The second scene shows Mahgoub captured at an angle in front of a taxidermied trophy that makes it look like he has horns. He’s getting married and meets his in-laws.
Hinting that Mahgoub has reached the peak of his “tuz” philosophy, Abu Seif’s cinematography with Hamdy Ahmed’s facial expressions exemplify self-inflicted humiliation. The shot presents him as a symbol of a pimp, or submissive man in a patriarchal context.
It’s still used by activists and satirists to refer to sellouts and reactionaries in Egypt’s political scene, where there are a lot of Mahgoubs and Ihsans.
Abu Seif made Cairo 30 a collection of visual symbols to tell the story. The third scene is almost a sequel to Mahgoub fancy-suited but humiliated with horns. As Ihsan surrenders, the bey gives her a fancy room and expensive clothes. Black shades reflect on the room like prison bars.
Mahgoub and Ihsan had decided not to pledge loyalty to anything, but eventually fail, having been so close to perfecting the philosophy. Caring is the innate resistance they’re trying to suppress, but Mahgoub has feelings for Ihsan, and Ihsan still cares for Ali.
The film insists that they are victims and guilty. Poverty made them prey to materialism and social corruption, but Abu Seif never failed to make the idea of opposites or alternatives interesting: The duo are not directly condemned, but the emphasis on Ali Taha’s struggle shows up their guilt.
The alternative is radical change and refusal of the status quo. Ali Taha abandons material gains to pursue underground journalism and agitate the masses, facing arrest, torture and possible death at the hands of the police.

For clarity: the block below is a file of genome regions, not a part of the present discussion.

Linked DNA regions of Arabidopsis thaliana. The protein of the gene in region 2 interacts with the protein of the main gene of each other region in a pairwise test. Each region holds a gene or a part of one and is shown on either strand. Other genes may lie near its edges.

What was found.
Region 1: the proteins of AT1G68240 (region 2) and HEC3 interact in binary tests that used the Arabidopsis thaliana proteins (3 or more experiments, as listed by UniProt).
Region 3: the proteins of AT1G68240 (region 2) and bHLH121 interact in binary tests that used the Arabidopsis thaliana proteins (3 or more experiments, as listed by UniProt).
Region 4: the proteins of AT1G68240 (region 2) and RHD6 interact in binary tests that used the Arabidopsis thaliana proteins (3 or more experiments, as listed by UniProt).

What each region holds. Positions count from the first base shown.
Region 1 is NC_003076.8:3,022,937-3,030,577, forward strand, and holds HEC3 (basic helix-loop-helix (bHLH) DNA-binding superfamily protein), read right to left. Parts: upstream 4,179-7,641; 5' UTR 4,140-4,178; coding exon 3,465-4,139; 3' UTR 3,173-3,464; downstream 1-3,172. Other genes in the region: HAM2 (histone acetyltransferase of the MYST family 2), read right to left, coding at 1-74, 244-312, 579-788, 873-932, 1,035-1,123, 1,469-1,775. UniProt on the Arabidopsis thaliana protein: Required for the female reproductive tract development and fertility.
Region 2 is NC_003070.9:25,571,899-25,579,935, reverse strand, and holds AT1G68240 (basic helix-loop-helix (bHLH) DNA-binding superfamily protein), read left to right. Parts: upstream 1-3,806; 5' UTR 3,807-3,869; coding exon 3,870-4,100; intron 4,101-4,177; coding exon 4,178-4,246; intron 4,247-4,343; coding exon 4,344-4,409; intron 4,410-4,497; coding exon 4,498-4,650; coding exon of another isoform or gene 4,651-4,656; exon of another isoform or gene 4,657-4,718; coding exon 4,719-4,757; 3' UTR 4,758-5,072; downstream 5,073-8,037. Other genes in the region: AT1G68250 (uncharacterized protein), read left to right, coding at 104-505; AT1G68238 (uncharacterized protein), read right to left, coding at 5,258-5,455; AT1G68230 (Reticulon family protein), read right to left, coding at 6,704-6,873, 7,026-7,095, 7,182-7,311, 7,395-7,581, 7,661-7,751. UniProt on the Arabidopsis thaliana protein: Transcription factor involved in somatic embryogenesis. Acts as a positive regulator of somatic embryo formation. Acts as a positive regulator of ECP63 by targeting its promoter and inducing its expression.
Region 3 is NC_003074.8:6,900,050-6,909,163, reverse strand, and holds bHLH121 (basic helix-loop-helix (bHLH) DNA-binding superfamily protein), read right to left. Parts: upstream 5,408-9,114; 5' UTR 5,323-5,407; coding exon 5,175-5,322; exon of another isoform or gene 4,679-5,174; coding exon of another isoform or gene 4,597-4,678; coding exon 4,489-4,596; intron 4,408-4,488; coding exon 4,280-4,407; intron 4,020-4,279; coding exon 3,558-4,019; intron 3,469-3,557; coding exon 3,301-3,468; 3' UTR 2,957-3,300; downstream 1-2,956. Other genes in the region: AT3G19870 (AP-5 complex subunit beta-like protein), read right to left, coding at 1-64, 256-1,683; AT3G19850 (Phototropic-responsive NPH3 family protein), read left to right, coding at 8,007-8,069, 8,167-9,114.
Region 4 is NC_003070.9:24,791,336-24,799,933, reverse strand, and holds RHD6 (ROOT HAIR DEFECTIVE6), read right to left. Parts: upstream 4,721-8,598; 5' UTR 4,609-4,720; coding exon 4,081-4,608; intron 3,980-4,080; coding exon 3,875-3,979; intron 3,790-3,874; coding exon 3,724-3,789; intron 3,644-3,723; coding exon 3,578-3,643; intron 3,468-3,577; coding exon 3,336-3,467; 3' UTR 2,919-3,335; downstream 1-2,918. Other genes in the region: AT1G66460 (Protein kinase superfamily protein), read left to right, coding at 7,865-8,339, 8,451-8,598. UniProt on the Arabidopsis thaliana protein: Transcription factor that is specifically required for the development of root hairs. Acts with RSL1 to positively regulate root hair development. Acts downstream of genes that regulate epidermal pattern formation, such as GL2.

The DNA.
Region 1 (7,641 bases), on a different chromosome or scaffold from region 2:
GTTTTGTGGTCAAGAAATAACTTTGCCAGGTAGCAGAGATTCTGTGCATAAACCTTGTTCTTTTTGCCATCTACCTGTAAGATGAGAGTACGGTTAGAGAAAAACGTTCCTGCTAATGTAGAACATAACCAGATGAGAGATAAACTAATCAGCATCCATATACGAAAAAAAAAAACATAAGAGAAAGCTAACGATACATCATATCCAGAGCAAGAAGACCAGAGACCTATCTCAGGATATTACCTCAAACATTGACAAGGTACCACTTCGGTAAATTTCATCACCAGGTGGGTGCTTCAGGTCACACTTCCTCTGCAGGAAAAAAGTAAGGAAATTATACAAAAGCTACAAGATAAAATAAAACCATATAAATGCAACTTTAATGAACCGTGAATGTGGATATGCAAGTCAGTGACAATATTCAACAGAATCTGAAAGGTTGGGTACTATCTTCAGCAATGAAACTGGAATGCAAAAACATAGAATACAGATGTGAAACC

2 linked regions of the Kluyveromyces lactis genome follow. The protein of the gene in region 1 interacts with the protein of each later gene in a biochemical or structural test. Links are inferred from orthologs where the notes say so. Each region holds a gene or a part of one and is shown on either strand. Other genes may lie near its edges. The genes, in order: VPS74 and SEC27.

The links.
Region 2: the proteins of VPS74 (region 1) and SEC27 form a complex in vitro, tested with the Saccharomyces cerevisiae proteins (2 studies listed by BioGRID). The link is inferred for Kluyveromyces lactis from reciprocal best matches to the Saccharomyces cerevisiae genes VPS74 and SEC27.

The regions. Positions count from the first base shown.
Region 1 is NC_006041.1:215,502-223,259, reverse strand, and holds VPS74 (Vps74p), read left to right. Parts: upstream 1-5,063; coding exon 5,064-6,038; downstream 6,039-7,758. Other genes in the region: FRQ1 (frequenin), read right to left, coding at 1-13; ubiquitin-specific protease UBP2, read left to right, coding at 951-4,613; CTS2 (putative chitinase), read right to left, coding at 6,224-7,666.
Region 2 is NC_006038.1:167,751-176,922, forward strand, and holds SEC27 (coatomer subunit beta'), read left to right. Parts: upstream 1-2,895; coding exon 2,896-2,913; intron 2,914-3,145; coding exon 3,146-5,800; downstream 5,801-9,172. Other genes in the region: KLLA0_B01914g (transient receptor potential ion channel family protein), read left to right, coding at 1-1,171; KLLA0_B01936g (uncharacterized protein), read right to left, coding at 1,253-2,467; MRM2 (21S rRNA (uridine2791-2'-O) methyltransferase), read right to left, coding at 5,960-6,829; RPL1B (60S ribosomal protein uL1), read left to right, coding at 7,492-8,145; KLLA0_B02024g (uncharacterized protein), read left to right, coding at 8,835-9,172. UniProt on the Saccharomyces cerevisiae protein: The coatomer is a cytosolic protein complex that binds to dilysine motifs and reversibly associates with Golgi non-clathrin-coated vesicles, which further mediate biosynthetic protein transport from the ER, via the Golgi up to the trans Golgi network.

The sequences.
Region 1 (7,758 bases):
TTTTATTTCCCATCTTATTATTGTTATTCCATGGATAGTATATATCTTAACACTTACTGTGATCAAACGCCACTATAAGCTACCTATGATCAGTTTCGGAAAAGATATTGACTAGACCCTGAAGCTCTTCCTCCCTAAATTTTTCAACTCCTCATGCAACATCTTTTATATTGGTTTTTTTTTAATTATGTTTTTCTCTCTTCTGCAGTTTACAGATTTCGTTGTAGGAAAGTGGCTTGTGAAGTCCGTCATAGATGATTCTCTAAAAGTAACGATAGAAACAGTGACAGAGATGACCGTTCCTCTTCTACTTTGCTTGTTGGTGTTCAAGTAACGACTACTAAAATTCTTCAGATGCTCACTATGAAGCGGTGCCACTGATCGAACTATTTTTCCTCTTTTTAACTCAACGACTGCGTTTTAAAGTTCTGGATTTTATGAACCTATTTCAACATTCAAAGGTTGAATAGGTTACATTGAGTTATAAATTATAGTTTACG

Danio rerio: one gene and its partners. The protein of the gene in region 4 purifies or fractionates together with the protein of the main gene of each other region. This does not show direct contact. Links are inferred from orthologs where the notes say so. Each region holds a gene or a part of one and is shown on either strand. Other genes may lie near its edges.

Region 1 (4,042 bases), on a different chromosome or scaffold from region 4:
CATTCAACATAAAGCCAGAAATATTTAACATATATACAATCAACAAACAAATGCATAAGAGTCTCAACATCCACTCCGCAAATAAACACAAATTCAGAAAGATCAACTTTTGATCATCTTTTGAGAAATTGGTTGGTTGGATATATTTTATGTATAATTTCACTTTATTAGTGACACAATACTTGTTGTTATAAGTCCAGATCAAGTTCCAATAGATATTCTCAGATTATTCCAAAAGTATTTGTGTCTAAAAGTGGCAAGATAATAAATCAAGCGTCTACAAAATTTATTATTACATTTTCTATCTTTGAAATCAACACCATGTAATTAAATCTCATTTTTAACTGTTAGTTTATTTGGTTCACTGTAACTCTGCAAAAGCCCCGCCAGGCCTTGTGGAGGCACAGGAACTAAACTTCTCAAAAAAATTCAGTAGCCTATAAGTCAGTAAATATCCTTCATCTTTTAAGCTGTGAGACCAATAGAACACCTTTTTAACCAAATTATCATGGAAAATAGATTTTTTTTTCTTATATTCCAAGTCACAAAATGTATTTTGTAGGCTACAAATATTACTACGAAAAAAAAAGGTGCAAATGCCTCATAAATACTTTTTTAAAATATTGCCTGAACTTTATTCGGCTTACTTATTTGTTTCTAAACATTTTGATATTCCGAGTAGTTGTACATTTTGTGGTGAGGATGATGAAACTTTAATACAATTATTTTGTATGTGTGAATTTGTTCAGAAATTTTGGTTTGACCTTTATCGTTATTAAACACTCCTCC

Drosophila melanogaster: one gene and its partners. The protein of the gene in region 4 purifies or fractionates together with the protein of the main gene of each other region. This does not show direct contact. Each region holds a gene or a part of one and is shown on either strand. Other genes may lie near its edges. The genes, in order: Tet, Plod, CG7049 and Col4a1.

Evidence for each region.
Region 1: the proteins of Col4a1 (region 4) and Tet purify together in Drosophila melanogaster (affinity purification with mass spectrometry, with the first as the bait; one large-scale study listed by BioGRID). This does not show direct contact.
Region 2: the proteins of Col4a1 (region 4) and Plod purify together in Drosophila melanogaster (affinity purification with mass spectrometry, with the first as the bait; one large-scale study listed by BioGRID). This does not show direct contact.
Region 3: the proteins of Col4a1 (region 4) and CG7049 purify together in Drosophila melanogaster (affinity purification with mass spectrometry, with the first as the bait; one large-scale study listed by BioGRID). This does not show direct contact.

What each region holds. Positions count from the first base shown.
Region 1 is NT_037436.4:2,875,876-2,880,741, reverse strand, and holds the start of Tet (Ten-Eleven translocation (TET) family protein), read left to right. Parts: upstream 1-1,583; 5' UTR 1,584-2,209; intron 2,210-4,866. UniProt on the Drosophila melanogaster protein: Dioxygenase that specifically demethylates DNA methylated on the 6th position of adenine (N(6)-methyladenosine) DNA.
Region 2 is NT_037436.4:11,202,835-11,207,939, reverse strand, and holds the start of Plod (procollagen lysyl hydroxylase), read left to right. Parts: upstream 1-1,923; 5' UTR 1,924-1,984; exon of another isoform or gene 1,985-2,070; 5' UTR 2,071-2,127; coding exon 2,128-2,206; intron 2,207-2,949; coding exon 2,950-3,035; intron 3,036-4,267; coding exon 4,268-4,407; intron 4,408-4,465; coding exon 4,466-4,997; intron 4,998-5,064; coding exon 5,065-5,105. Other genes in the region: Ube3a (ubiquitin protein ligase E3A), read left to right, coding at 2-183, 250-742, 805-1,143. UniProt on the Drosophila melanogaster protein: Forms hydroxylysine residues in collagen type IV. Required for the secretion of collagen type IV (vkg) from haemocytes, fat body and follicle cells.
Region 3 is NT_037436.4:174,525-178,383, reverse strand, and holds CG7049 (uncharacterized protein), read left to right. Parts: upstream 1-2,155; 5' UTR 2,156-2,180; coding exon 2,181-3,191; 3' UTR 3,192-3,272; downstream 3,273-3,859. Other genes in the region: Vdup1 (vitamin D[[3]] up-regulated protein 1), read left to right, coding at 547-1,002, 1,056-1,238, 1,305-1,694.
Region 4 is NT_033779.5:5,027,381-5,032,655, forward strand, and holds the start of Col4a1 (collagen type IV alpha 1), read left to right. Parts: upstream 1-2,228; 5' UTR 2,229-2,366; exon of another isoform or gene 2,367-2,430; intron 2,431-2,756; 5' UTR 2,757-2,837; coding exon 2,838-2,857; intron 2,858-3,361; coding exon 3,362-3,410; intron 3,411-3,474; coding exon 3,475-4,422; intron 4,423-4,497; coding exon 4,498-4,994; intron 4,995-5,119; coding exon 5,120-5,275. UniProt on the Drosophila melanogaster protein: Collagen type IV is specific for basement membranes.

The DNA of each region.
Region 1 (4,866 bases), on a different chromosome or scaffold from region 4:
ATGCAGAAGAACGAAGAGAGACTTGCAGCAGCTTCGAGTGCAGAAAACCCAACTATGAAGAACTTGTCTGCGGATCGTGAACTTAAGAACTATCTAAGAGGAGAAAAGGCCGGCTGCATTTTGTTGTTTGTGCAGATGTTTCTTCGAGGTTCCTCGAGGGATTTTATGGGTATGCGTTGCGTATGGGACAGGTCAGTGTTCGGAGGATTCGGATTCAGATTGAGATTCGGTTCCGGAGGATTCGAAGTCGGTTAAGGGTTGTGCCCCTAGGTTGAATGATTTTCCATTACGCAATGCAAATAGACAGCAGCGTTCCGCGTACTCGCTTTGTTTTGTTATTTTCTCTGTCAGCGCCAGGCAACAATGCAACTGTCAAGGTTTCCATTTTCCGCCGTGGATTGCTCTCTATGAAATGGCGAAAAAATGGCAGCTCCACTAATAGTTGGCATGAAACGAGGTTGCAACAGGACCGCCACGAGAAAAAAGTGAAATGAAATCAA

Abu Seif never shied away from using both script and camera to promote a specific, whether nationalism or socialism — and his over-use of symbolism has been criticized for being too direct, leaving no space for imagination.
In one scene, Ali Taha preaches to his underground comrades about the need for change.
“The masses are in need of new ideas,” he says, “and they always respond to people who engage and discuss their problems.”
His face is in front of an empty frame, next to portraits of nationalist leaders Ahmed Orabi and Mostafa Kamel. His facial expressions and mustache look like Gamal Abdel Nasser’s.
The film suggests a Leninist solution, putting faith in an educated vanguard, who through writings and agitation can fuel the masses’ consciousness to lead revolution and destroy a dog-eat-dog society.
It seems that Cairo in 1933 is very similar to Cairo in 2014. Corruption and nepotism made the bey a minister and acquitted Mubarak despite years of torture and societal decay. The same Ministry of Interior that was loyal to the king was loyal to Morsi and now Sisi. The bureaucratic employees who welcome Mahgoub as secretary are those who collaborate with every new regime. The parties ruled by beys, notables and landowners are almost the same parties now run by businessmen, ex-generals and puppet politicians.